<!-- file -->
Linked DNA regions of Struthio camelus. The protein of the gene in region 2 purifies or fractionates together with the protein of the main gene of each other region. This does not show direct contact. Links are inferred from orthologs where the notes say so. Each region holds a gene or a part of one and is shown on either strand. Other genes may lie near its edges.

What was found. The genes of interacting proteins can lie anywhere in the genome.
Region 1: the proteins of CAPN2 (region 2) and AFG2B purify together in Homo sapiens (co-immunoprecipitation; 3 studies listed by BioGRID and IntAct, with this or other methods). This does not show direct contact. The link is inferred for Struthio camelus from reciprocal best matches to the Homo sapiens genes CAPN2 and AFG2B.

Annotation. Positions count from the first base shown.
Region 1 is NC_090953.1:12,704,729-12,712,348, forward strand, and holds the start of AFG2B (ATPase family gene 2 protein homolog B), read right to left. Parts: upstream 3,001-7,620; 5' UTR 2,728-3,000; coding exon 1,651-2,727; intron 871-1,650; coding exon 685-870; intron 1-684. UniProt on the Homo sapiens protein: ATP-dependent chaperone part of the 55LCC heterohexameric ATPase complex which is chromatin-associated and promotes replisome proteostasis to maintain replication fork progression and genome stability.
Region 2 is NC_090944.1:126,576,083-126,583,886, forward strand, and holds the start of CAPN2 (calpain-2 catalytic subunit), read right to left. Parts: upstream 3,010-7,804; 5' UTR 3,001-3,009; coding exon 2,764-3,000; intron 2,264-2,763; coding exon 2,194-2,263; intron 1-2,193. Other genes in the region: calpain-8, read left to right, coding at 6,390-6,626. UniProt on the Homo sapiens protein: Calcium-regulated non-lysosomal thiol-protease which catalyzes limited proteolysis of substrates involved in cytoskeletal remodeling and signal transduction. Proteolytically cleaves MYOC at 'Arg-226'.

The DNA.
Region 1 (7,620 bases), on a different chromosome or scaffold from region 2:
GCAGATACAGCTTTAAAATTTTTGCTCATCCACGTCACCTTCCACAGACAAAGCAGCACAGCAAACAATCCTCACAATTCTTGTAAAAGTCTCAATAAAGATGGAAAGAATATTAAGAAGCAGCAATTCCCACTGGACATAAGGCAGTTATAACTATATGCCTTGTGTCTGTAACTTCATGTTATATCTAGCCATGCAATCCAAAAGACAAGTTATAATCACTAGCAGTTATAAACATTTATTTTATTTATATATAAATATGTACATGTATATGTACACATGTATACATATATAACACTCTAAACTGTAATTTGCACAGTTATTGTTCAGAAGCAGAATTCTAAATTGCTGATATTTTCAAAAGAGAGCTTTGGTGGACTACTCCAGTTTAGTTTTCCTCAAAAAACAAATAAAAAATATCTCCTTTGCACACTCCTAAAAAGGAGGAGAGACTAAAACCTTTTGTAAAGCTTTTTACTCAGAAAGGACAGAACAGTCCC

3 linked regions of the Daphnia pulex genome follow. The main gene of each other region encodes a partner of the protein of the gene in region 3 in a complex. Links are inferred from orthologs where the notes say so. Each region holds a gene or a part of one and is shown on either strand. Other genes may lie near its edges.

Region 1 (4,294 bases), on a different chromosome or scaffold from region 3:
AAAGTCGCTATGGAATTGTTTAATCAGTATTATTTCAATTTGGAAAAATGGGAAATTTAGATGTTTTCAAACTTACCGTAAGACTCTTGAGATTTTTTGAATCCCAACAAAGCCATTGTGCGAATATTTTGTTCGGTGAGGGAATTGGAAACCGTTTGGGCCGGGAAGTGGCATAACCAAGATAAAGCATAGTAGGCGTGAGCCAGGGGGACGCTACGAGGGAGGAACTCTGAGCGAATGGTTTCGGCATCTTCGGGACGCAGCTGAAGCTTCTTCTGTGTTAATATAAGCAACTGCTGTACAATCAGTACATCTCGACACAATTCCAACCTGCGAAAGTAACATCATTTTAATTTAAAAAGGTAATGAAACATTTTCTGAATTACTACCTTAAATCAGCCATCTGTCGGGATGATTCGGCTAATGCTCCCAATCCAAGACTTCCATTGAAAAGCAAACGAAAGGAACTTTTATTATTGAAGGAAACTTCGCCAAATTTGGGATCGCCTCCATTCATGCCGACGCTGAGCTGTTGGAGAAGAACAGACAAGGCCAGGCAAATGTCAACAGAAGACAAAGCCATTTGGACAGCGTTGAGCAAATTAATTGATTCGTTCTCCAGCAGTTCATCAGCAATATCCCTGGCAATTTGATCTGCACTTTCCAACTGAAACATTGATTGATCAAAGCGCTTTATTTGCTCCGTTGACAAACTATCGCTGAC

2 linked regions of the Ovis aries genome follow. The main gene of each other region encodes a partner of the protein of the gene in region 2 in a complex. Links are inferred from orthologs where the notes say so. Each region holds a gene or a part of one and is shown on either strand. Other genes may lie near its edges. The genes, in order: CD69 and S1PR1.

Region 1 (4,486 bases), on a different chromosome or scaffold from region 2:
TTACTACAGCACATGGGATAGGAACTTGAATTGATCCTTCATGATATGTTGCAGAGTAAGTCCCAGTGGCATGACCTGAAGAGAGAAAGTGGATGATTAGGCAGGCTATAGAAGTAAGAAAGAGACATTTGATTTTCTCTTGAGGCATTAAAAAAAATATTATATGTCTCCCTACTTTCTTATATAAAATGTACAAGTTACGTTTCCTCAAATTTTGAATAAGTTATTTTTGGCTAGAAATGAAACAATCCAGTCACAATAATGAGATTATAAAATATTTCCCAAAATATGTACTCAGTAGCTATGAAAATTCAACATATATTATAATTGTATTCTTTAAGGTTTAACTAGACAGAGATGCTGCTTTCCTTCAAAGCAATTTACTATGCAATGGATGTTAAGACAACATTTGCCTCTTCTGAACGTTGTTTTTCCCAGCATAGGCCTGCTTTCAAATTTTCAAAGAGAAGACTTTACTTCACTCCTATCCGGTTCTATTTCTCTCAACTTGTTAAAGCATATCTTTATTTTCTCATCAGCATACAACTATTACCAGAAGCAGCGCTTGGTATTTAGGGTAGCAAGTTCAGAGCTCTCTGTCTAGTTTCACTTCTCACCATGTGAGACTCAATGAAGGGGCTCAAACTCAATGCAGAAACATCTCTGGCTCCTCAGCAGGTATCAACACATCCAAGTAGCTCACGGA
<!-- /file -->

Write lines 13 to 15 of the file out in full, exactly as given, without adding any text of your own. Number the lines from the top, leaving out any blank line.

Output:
2 linked regions of the Ovis aries genome follow. The main gene of each other region encodes a partner of the protein of the gene in region 2 in a complex. Links are inferred from orthologs where the notes say so. Each region holds a gene or a part of one and is shown on either strand. Other genes may lie near its edges. The genes, in order: CD69 and S1PR1.

Region 1 (4,486 bases), on a different chromosome or scaffold from region 2:
TTACTACAGCACATGGGATAGGAACTTGAATTGATCCTTCATGATATGTTGCAGAGTAAGTCCCAGTGGCATGACCTGAAGAGAGAAAGTGGATGATTAGGCAGGCTATAGAAGTAAGAAAGAGACATTTGATTTTCTCTTGAGGCATTAAAAAAAATATTATATGTCTCCCTACTTTCTTATATAAAATGTACAAGTTACGTTTCCTCAAATTTTGAATAAGTTATTTTTGGCTAGAAATGAAACAATCCAGTCACAATAATGAGATTATAAAATATTTCCCAAAATATGTACTCAGTAGCTATGAAAATTCAACATATATTATAATTGTATTCTTTAAGGTTTAACTAGACAGAGATGCTGCTTTCCTTCAAAGCAATTTACTATGCAATGGATGTTAAGACAACATTTGCCTCTTCTGAACGTTGTTTTTCCCAGCATAGGCCTGCTTTCAAATTTTCAAAGAGAAGACTTTACTTCACTCCTATCCGGTTCTATTTCTCTCAACTTGTTAAAGCATATCTTTATTTTCTCATCAGCATACAACTATTACCAGAAGCAGCGCTTGGTATTTAGGGTAGCAAGTTCAGAGCTCTCTGTCTAGTTTCACTTCTCACCATGTGAGACTCAATGAAGGGGCTCAAACTCAATGCAGAAACATCTCTGGCTCCTCAGCAGGTATCAACACATCCAAGTAGCTCACGGA